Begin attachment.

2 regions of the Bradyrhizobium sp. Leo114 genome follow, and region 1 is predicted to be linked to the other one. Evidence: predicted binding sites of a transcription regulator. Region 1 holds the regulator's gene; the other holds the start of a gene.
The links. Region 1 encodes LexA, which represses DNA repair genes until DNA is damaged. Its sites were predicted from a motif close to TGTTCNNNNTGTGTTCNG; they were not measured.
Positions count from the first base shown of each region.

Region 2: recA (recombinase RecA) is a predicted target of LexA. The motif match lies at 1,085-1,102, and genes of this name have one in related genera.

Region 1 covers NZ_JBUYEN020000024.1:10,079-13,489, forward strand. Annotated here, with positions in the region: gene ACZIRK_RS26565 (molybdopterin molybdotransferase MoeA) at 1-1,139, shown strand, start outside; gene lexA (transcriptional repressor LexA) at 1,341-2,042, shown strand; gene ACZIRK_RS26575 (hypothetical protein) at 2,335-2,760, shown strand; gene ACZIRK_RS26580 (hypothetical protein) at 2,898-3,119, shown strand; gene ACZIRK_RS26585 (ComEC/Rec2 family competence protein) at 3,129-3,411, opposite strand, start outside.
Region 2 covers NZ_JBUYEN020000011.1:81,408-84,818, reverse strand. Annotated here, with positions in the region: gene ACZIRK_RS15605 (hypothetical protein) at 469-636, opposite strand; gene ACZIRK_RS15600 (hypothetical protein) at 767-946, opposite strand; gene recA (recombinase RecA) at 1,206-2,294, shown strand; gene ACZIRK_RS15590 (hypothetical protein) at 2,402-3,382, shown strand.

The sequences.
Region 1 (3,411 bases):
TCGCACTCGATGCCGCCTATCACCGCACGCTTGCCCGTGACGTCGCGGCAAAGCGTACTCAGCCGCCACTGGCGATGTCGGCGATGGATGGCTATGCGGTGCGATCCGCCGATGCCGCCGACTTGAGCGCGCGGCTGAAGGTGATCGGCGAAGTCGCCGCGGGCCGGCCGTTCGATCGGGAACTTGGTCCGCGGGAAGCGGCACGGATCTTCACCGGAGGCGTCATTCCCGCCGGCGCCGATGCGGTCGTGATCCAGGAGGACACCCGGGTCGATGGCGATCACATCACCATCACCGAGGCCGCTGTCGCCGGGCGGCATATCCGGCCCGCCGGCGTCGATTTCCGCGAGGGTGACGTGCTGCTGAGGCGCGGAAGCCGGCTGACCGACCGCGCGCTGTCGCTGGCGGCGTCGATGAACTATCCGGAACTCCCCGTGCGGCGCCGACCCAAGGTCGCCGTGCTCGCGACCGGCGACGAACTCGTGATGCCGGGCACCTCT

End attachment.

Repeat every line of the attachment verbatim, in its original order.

2 regions of the Bradyrhizobium sp. Leo114 genome follow, and region 1 is predicted to be linked to the other one. Evidence: predicted binding sites of a transcription regulator. Region 1 holds the regulator's gene; the other holds the start of a gene.
The links. Region 1 encodes LexA, which represses DNA repair genes until DNA is damaged. Its sites were predicted from a motif close to TGTTCNNNNTGTGTTCNG; they were not measured.
Positions count from the first base shown of each region.

Region 2: recA (recombinase RecA) is a predicted target of LexA. The motif match lies at 1,085-1,102, and genes of this name have one in related genera.

Region 1 covers NZ_JBUYEN020000024.1:10,079-13,489, forward strand. Annotated here, with positions in the region: gene ACZIRK_RS26565 (molybdopterin molybdotransferase MoeA) at 1-1,139, shown strand, start outside; gene lexA (transcriptional repressor LexA) at 1,341-2,042, shown strand; gene ACZIRK_RS26575 (hypothetical protein) at 2,335-2,760, shown strand; gene ACZIRK_RS26580 (hypothetical protein) at 2,898-3,119, shown strand; gene ACZIRK_RS26585 (ComEC/Rec2 family competence protein) at 3,129-3,411, opposite strand, start outside.
Region 2 covers NZ_JBUYEN020000011.1:81,408-84,818, reverse strand. Annotated here, with positions in the region: gene ACZIRK_RS15605 (hypothetical protein) at 469-636, opposite strand; gene ACZIRK_RS15600 (hypothetical protein) at 767-946, opposite strand; gene recA (recombinase RecA) at 1,206-2,294, shown strand; gene ACZIRK_RS15590 (hypothetical protein) at 2,402-3,382, shown strand.

The sequences.
Region 1 (3,411 bases):
TCGCACTCGATGCCGCCTATCACCGCACGCTTGCCCGTGACGTCGCGGCAAAGCGTACTCAGCCGCCACTGGCGATGTCGGCGATGGATGGCTATGCGGTGCGATCCGCCGATGCCGCCGACTTGAGCGCGCGGCTGAAGGTGATCGGCGAAGTCGCCGCGGGCCGGCCGTTCGATCGGGAACTTGGTCCGCGGGAAGCGGCACGGATCTTCACCGGAGGCGTCATTCCCGCCGGCGCCGATGCGGTCGTGATCCAGGAGGACACCCGGGTCGATGGCGATCACATCACCATCACCGAGGCCGCTGTCGCCGGGCGGCATATCCGGCCCGCCGGCGTCGATTTCCGCGAGGGTGACGTGCTGCTGAGGCGCGGAAGCCGGCTGACCGACCGCGCGCTGTCGCTGGCGGCGTCGATGAACTATCCGGAACTCCCCGTGCGGCGCCGACCCAAGGTCGCCGTGCTCGCGACCGGCGACGAACTCGTGATGCCGGGCACCTCT